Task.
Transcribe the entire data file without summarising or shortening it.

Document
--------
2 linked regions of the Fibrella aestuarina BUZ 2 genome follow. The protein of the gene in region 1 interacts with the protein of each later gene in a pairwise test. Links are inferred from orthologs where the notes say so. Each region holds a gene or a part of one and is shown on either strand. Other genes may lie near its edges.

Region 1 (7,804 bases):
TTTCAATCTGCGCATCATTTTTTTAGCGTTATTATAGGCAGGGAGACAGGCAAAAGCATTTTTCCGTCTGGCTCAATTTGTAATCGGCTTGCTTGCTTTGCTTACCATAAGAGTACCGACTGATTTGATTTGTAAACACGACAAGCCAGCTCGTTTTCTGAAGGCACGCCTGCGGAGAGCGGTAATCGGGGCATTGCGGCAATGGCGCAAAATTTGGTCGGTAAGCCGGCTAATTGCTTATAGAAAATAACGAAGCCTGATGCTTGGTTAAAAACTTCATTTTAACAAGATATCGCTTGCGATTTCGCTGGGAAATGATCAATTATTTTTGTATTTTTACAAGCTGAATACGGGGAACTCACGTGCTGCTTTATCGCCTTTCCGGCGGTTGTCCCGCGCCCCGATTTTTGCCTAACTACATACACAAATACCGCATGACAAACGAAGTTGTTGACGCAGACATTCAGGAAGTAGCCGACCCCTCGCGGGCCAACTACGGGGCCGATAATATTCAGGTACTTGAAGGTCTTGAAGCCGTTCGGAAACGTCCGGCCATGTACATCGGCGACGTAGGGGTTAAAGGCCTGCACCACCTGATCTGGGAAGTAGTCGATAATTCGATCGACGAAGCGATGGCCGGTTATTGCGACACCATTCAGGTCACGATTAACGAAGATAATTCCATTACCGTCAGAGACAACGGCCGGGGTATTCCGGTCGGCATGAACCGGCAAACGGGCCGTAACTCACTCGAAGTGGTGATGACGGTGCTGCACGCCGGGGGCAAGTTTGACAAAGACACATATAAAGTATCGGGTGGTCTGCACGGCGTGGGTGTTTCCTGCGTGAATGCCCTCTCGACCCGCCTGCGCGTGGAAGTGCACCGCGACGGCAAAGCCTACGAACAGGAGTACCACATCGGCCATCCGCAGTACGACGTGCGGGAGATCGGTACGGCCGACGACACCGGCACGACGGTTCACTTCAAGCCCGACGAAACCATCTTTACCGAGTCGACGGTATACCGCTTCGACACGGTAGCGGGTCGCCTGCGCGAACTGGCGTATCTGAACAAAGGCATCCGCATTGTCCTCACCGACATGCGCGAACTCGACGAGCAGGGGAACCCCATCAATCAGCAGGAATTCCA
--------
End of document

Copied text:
2 linked regions of the Fibrella aestuarina BUZ 2 genome follow. The protein of the gene in region 1 interacts with the protein of each later gene in a pairwise test. Links are inferred from orthologs where the notes say so. Each region holds a gene or a part of one and is shown on either strand. Other genes may lie near its edges.

Region 1 (7,804 bases):
TTTCAATCTGCGCATCATTTTTTTAGCGTTATTATAGGCAGGGAGACAGGCAAAAGCATTTTTCCGTCTGGCTCAATTTGTAATCGGCTTGCTTGCTTTGCTTACCATAAGAGTACCGACTGATTTGATTTGTAAACACGACAAGCCAGCTCGTTTTCTGAAGGCACGCCTGCGGAGAGCGGTAATCGGGGCATTGCGGCAATGGCGCAAAATTTGGTCGGTAAGCCGGCTAATTGCTTATAGAAAATAACGAAGCCTGATGCTTGGTTAAAAACTTCATTTTAACAAGATATCGCTTGCGATTTCGCTGGGAAATGATCAATTATTTTTGTATTTTTACAAGCTGAATACGGGGAACTCACGTGCTGCTTTATCGCCTTTCCGGCGGTTGTCCCGCGCCCCGATTTTTGCCTAACTACATACACAAATACCGCATGACAAACGAAGTTGTTGACGCAGACATTCAGGAAGTAGCCGACCCCTCGCGGGCCAACTACGGGGCCGATAATATTCAGGTACTTGAAGGTCTTGAAGCCGTTCGGAAACGTCCGGCCATGTACATCGGCGACGTAGGGGTTAAAGGCCTGCACCACCTGATCTGGGAAGTAGTCGATAATTCGATCGACGAAGCGATGGCCGGTTATTGCGACACCATTCAGGTCACGATTAACGAAGATAATTCCATTACCGTCAGAGACAACGGCCGGGGTATTCCGGTCGGCATGAACCGGCAAACGGGCCGTAACTCACTCGAAGTGGTGATGACGGTGCTGCACGCCGGGGGCAAGTTTGACAAAGACACATATAAAGTATCGGGTGGTCTGCACGGCGTGGGTGTTTCCTGCGTGAATGCCCTCTCGACCCGCCTGCGCGTGGAAGTGCACCGCGACGGCAAAGCCTACGAACAGGAGTACCACATCGGCCATCCGCAGTACGACGTGCGGGAGATCGGTACGGCCGACGACACCGGCACGACGGTTCACTTCAAGCCCGACGAAACCATCTTTACCGAGTCGACGGTATACCGCTTCGACACGGTAGCGGGTCGCCTGCGCGAACTGGCGTATCTGAACAAAGGCATCCGCATTGTCCTCACCGACATGCGCGAACTCGACGAGCAGGGGAACCCCATCAATCAGCAGGAATTCCA